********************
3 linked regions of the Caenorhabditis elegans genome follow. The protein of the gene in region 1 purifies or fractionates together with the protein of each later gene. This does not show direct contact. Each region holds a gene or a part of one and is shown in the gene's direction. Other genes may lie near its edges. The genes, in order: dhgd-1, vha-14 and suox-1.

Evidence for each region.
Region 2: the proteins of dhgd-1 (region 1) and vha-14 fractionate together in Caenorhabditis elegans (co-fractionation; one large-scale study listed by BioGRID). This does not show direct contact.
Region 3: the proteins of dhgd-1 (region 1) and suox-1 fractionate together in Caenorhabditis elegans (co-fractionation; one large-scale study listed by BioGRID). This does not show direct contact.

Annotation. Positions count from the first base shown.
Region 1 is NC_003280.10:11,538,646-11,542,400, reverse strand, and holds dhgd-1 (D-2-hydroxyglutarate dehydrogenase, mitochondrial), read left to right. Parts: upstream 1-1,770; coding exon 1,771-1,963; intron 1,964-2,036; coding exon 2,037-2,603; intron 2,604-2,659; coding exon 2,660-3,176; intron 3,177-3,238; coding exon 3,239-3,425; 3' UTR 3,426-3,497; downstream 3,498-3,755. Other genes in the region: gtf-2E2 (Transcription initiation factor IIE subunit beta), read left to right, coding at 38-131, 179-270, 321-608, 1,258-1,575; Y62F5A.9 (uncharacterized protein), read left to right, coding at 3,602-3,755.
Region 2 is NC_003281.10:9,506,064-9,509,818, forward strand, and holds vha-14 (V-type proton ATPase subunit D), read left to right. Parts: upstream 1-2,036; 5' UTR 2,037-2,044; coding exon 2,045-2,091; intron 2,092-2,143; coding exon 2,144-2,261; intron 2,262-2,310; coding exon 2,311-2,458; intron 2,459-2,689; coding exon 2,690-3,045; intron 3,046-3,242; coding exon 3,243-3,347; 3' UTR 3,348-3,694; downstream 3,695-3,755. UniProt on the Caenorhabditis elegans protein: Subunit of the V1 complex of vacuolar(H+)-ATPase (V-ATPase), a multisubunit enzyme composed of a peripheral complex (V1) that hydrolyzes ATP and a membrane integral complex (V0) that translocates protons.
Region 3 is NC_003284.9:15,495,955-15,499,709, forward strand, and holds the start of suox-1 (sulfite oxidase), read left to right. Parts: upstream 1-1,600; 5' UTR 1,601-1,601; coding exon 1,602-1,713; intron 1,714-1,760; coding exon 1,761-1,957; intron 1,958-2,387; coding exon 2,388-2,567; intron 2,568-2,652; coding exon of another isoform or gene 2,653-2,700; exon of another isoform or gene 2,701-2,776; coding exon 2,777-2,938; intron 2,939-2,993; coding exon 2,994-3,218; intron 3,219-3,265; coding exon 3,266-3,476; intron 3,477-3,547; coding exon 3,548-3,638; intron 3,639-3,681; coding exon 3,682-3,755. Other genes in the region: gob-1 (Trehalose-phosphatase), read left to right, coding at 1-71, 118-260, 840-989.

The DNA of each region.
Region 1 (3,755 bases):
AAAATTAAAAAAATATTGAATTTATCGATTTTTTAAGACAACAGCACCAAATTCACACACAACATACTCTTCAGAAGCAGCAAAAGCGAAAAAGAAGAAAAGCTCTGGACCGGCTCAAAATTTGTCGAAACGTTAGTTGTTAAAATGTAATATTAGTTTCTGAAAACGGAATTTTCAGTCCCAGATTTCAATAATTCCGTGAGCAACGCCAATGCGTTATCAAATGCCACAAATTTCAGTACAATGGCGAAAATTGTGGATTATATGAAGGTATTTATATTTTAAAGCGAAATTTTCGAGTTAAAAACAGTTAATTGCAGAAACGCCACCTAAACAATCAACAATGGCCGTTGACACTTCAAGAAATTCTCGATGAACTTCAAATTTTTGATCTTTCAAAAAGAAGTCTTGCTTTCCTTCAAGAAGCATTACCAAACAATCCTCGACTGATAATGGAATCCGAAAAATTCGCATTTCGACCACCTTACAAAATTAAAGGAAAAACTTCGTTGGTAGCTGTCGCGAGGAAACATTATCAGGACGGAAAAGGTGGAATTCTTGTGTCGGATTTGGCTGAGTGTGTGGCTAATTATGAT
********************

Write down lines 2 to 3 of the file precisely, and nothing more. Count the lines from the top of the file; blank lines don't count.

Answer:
Evidence for each region.
Region 2: the proteins of dhgd-1 (region 1) and vha-14 fractionate together in Caenorhabditis elegans (co-fractionation; one large-scale study listed by BioGRID). This does not show direct contact.